Thousands of people who use the Racing Post website received an unexpected email on Saturday night explaining that security on the site had been breached in what the Post described as a “sophisticated, sustained and aggressive attack.”
This was a major embarrassment, so serious that, although customer passwords for the site are encrypted, meaning that the Racing Post itself has no record of them, there is a real risk of identity theft for those people whose accounts were accessed if their password is decoded. It led the Racing Post to switch off the registration facility on the racingpost.com site while they continue to investigate how the site came to be hacked.
Registration and log in won’t be resumed for the time being, with customers being notified when that resumes. In the meantime people were advised to be on the alert for phishing emails purporting to be from the Racing Post.
That risk of identity theft led to a strong warning to customers to change their password on any other site where they were using the same one as for the Racing Post site. That was half an hour of my Sunday used up as my favourite beer went down the drain and I struggled to come up with something easy enough to remember, yet not too obvious.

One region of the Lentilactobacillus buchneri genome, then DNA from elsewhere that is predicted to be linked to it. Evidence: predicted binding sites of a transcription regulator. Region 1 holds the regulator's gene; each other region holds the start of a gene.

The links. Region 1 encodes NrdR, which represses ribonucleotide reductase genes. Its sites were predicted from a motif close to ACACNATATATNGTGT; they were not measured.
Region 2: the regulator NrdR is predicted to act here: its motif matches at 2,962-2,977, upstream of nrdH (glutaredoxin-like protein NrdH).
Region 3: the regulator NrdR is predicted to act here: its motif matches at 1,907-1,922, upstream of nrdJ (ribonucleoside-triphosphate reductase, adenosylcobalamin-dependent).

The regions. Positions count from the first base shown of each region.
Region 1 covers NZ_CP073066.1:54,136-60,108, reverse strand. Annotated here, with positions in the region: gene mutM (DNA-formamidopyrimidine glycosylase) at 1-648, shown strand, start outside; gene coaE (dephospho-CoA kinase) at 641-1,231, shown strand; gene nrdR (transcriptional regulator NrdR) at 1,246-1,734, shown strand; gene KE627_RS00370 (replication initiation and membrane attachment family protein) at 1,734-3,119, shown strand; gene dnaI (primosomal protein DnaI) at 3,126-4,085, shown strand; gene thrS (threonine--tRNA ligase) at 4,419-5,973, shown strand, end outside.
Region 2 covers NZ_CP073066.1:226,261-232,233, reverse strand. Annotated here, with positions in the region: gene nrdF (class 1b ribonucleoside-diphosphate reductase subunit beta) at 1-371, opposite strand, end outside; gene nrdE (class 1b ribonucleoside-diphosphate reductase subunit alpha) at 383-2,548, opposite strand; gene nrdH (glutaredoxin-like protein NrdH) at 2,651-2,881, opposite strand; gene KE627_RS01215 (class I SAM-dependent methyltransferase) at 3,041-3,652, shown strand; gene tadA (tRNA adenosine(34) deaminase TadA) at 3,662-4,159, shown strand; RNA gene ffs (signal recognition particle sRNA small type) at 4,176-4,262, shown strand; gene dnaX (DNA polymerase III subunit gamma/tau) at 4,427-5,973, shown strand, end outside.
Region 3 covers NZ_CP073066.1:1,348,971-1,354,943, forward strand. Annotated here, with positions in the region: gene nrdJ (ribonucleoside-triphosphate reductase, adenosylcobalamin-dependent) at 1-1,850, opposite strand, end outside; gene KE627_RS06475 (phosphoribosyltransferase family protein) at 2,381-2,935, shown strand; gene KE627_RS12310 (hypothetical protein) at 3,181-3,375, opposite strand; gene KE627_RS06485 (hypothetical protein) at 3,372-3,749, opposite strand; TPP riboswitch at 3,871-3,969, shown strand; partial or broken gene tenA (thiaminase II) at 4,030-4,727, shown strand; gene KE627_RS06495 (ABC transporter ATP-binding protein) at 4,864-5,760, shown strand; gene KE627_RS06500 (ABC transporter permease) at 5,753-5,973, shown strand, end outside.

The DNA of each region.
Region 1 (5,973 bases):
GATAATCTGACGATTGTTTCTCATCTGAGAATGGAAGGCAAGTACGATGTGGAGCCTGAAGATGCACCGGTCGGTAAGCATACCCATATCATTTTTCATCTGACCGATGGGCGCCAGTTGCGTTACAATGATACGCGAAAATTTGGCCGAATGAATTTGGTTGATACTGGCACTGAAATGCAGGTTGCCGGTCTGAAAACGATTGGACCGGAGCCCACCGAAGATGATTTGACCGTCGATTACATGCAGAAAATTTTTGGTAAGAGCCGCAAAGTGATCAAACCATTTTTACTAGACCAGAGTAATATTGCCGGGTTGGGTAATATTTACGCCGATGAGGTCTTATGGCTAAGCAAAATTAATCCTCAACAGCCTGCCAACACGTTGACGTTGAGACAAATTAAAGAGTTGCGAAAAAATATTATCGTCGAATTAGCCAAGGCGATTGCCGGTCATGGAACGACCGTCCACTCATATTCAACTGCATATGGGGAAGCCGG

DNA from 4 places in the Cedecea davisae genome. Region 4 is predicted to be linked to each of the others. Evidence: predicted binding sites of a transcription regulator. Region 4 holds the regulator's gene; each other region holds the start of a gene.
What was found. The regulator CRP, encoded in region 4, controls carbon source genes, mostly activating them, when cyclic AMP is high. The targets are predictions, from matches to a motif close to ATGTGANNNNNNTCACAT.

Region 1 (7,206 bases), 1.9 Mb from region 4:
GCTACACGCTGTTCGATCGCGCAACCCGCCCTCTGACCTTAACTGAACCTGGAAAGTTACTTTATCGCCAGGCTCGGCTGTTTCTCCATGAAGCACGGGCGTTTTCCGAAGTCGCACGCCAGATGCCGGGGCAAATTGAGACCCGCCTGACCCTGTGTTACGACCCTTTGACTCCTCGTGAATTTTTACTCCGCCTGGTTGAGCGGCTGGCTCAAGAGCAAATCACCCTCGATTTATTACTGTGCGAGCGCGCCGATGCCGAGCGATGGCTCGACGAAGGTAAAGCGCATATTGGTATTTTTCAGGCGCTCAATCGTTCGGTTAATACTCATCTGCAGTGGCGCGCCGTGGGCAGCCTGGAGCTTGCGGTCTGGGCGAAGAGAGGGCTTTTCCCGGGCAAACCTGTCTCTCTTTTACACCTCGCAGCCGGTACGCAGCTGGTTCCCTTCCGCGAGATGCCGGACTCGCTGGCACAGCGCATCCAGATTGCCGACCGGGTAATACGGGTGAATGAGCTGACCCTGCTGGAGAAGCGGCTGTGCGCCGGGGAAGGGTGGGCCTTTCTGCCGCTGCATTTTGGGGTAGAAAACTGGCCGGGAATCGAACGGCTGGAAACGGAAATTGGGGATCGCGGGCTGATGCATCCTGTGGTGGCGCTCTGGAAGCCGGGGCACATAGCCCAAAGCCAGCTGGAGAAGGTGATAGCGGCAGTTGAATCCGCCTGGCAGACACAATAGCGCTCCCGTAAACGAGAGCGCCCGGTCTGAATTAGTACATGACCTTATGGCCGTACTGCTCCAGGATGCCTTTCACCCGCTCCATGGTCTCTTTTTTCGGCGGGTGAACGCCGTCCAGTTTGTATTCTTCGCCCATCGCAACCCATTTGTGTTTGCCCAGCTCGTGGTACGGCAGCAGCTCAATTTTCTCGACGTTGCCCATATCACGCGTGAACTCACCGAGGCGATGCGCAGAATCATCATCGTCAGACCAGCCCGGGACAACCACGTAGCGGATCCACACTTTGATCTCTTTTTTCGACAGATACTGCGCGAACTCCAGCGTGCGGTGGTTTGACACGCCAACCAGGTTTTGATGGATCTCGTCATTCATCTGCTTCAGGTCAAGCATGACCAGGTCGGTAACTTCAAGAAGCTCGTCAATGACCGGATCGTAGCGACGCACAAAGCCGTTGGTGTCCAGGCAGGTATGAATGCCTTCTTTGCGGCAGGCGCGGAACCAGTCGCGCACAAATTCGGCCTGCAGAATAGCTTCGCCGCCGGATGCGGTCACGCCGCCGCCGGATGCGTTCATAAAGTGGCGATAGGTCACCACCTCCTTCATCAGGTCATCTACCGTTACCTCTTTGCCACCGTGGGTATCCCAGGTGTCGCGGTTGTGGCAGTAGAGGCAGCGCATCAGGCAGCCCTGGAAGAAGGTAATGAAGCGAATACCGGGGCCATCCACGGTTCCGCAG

Editor Bruce Millington said, “Security is an area that we take extremely seriously and our website has not been compromised previously. As soon as we were aware of the situation we did everything in our power to halt the breach. We are extremely sorry that this unfortunate incident has occurred. We believe is may be part of a wider attack on a number of companies.”
Fortunately, racingpost.com doesn’t hold any financial details of its customers on the site, and even if people link to their bookmaker accounts from the website, there is no interface with any bank details held on the bookie sites.
Millington added that they had already introduced extensive new security measures and were continuing to develop further mechanisms to increase protection on all accounts.